Estádio General Severiano

Estádio General Severiano was a football stadium located in Rio de Janeiro, Brazil.[1] It was the home stadium of Botafogo and it had a maximum capacity of 20,000 people.[1]

Estádio General Severiano
LocationRio de Janeiro, Brazil
OwnerBotafogo
Capacity20,000
Construction
Built1912
OpenedMay 13, 1913
Renovated1938
Demolished1977
ArchitectRafael Galvão
Tenants
Botafogo

HistoryEdit

The stadium was built in 1912,[2] It was inaugurated on May 13, 1913, when Botafogo beat Flamengo 1–0.[2]

After a reformation led by architect Rafael Galvão that lasted ten years,[3] Estádio General Severiano was reinaugurated on August 28, 1938, when Botafogo beat Fluminense 3–2.[4] The stadium was closed in the 1970s,[2] under Charles Borer's term as president,[5] after Botafogo's headquarters, where the stadium was located in, where sold to Companhia Vale do Rio Doce.[6] Estádio General Severiano was demolished in 1977.[1]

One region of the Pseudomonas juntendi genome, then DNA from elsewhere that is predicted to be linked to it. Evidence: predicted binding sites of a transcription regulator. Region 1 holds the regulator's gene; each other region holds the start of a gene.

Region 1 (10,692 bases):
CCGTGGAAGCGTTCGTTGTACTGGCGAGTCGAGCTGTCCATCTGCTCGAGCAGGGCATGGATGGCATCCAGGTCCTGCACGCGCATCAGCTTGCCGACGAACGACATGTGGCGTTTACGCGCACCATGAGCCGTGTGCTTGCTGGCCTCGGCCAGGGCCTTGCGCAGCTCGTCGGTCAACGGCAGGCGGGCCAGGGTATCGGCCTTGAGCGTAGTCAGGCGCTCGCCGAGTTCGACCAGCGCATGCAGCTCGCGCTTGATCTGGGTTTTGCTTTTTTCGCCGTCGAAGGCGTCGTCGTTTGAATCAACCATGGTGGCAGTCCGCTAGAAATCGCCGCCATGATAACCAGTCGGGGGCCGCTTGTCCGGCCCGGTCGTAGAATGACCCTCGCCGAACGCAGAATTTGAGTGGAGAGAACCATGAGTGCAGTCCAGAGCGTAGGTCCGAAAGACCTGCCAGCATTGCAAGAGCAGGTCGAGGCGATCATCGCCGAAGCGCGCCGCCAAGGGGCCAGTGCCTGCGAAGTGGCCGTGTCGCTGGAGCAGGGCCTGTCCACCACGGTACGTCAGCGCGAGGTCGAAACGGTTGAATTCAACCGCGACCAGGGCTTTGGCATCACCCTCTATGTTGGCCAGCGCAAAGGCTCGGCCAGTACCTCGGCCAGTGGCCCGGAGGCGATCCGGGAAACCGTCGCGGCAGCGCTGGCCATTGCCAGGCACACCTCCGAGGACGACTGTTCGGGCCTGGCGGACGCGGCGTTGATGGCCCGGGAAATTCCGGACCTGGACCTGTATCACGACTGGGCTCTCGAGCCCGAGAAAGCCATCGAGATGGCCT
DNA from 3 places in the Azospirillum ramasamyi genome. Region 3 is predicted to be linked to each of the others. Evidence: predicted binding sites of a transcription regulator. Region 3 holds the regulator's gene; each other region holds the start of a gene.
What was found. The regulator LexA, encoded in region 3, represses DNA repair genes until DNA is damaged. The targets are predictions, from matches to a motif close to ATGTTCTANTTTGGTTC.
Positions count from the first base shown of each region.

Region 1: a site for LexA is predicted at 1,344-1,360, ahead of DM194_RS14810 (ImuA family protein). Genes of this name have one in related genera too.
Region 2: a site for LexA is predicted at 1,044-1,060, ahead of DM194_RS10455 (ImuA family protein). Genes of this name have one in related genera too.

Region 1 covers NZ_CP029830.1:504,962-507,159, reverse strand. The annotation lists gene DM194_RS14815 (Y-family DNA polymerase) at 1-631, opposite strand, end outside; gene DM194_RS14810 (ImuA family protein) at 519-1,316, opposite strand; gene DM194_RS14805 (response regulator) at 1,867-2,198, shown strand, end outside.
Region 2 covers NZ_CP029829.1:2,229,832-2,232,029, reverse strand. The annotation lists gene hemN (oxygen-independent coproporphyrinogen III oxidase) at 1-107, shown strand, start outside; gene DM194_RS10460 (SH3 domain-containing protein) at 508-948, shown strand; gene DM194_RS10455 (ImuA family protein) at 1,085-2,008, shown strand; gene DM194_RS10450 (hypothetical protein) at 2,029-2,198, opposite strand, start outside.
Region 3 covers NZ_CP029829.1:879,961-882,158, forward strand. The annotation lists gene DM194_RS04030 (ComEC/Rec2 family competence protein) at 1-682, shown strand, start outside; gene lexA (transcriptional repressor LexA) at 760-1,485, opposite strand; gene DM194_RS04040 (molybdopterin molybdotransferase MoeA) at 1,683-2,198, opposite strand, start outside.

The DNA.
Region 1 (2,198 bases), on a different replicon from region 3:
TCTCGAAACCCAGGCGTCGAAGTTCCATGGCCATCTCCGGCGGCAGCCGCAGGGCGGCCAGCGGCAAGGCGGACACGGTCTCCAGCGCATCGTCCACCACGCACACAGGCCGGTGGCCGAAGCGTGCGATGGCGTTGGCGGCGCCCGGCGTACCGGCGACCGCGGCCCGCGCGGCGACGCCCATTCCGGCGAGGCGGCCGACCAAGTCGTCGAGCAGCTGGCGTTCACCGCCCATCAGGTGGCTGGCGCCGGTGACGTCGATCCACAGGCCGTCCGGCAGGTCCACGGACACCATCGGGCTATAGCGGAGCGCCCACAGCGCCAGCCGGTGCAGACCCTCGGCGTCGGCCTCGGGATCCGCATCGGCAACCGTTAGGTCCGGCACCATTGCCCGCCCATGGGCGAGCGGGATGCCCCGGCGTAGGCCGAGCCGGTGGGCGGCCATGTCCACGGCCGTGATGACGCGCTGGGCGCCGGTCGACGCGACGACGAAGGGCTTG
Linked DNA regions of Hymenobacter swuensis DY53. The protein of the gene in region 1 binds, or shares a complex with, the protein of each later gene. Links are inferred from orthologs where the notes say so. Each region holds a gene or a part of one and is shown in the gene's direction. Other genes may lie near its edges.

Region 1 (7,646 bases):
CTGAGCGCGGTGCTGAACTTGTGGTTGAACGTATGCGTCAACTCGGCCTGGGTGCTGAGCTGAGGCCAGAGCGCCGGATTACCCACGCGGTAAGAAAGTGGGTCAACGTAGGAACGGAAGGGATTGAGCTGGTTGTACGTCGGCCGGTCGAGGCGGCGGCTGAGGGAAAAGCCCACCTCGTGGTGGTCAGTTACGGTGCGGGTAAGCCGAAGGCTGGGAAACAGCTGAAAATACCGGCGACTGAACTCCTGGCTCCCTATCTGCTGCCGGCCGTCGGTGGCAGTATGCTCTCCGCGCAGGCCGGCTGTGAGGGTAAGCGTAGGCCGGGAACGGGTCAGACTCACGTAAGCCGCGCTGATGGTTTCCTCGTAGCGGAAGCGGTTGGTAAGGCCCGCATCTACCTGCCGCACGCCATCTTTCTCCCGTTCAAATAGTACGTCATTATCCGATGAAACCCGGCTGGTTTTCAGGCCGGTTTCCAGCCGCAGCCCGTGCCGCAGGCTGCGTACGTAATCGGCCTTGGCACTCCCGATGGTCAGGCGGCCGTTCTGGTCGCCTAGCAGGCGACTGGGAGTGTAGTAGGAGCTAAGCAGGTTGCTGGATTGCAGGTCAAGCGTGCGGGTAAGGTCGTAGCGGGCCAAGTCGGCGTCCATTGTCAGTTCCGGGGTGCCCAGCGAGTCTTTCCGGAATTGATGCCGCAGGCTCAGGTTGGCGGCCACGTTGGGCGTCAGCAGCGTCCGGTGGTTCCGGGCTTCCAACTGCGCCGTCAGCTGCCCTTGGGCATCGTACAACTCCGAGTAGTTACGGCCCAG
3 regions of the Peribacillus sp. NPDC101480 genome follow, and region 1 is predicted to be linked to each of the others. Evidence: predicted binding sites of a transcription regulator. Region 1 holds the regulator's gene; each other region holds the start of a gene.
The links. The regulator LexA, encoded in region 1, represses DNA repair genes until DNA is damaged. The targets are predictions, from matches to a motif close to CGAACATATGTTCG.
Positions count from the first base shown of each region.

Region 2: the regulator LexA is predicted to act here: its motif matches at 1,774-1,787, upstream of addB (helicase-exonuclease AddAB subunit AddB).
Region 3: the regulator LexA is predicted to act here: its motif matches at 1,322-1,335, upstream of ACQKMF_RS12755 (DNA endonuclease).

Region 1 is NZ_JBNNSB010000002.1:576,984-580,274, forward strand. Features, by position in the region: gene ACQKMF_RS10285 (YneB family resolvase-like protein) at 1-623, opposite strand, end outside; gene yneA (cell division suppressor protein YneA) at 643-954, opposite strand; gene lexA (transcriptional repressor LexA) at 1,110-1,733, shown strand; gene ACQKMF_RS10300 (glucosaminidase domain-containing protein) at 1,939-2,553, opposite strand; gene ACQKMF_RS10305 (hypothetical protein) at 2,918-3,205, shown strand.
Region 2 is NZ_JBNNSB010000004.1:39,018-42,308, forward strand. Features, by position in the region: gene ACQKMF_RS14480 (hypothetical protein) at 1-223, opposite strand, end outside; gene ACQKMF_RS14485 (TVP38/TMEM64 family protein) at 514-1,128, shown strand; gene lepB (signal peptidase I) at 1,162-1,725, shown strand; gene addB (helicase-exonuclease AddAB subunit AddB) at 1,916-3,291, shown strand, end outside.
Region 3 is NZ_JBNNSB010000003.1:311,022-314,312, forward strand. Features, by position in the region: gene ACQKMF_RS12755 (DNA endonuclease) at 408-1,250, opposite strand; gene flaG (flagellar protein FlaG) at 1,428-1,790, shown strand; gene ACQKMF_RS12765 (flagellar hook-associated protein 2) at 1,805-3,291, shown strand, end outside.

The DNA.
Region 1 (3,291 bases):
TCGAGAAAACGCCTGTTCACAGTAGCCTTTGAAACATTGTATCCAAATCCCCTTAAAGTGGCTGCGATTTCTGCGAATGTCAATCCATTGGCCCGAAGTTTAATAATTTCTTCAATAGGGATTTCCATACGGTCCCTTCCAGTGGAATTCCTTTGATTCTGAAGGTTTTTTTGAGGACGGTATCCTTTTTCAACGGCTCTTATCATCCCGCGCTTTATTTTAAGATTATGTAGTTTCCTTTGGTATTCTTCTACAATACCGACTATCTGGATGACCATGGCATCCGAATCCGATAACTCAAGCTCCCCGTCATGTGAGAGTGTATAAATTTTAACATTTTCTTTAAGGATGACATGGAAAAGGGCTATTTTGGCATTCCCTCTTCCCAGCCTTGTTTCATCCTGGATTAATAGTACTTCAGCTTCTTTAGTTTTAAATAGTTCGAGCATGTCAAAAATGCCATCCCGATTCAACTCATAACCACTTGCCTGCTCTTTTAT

CT João SaldanhaEdit

 
CT João Saldanha.

A training ground named Centro de Treinamento João Saldanha was inaugurated on March 29, 2004, in the same place where Estádio General Severiano was located in.[7] The training ground name honors João Saldanha, who was a supporter of Botafogo, and was a former head coach and chairman of the club.[8]

ReferencesEdit

  1. ^ a b c "General Severiano" (in Portuguese). Templos do Futebol. Retrieved June 24, 2009.
  2. ^ a b c "Estádio: General Severiano" (in Portuguese). Flapédia. May 24, 2008. Retrieved June 24, 2009.
  3. ^ "Botafogo de Futebol e Regatas" (in Portuguese). Futebol na Rede. Archived from the original on June 14, 2009. Retrieved June 24, 2009.
  4. ^ "Todos os presidentes do Botafogo" (in Portuguese). Botafogo de Futebol e Regatas official website. Retrieved June 24, 2009.[permanent dead link]
  5. ^ "Datas" (in Portuguese). Veja. September 5, 2001. Retrieved June 24, 2009.
  6. ^ "A estrela eternizada por Mané" (in Portuguese). Pelé.net. Retrieved June 24, 2009.
  7. ^ "Botafogo inaugura novo centro de treinamento" (in Portuguese). Terra. March 29, 2004. Retrieved June 24, 2009.
  8. ^ Coimbra, Bernardo (March 29, 2004). "CT homenageia João Saldanha" (in Portuguese). Pelé.net. Retrieved June 24, 2009.